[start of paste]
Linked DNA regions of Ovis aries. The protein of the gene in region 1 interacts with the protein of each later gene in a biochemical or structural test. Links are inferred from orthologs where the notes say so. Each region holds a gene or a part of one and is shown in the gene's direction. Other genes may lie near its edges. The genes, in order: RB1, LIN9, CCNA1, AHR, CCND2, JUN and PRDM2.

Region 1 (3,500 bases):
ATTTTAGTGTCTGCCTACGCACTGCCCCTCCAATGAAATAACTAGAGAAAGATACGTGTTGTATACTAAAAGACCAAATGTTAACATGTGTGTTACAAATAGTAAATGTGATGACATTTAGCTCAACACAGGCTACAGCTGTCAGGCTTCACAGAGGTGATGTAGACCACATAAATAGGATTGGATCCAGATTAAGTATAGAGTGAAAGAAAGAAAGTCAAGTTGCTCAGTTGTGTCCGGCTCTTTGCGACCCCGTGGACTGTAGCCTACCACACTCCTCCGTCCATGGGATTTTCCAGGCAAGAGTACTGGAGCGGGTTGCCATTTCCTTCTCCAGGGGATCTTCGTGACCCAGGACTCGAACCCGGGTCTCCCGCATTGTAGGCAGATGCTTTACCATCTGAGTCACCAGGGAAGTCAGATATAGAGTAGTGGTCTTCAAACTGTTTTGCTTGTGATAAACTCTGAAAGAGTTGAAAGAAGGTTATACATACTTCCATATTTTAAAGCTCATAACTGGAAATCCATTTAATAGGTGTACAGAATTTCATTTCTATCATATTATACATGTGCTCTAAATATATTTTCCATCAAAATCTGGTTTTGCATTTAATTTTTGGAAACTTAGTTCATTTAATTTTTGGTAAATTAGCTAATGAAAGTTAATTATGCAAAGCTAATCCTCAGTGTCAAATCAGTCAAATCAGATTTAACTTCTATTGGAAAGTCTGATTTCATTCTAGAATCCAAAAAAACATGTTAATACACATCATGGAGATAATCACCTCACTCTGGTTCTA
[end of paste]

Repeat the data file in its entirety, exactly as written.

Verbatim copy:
Linked DNA regions of Ovis aries. The protein of the gene in region 1 interacts with the protein of each later gene in a biochemical or structural test. Links are inferred from orthologs where the notes say so. Each region holds a gene or a part of one and is shown in the gene's direction. Other genes may lie near its edges. The genes, in order: RB1, LIN9, CCNA1, AHR, CCND2, JUN and PRDM2.

Region 1 (3,500 bases):
ATTTTAGTGTCTGCCTACGCACTGCCCCTCCAATGAAATAACTAGAGAAAGATACGTGTTGTATACTAAAAGACCAAATGTTAACATGTGTGTTACAAATAGTAAATGTGATGACATTTAGCTCAACACAGGCTACAGCTGTCAGGCTTCACAGAGGTGATGTAGACCACATAAATAGGATTGGATCCAGATTAAGTATAGAGTGAAAGAAAGAAAGTCAAGTTGCTCAGTTGTGTCCGGCTCTTTGCGACCCCGTGGACTGTAGCCTACCACACTCCTCCGTCCATGGGATTTTCCAGGCAAGAGTACTGGAGCGGGTTGCCATTTCCTTCTCCAGGGGATCTTCGTGACCCAGGACTCGAACCCGGGTCTCCCGCATTGTAGGCAGATGCTTTACCATCTGAGTCACCAGGGAAGTCAGATATAGAGTAGTGGTCTTCAAACTGTTTTGCTTGTGATAAACTCTGAAAGAGTTGAAAGAAGGTTATACATACTTCCATATTTTAAAGCTCATAACTGGAAATCCATTTAATAGGTGTACAGAATTTCATTTCTATCATATTATACATGTGCTCTAAATATATTTTCCATCAAAATCTGGTTTTGCATTTAATTTTTGGAAACTTAGTTCATTTAATTTTTGGTAAATTAGCTAATGAAAGTTAATTATGCAAAGCTAATCCTCAGTGTCAAATCAGTCAAATCAGATTTAACTTCTATTGGAAAGTCTGATTTCATTCTAGAATCCAAAAAAACATGTTAATACACATCATGGAGATAATCACCTCACTCTGGTTCTA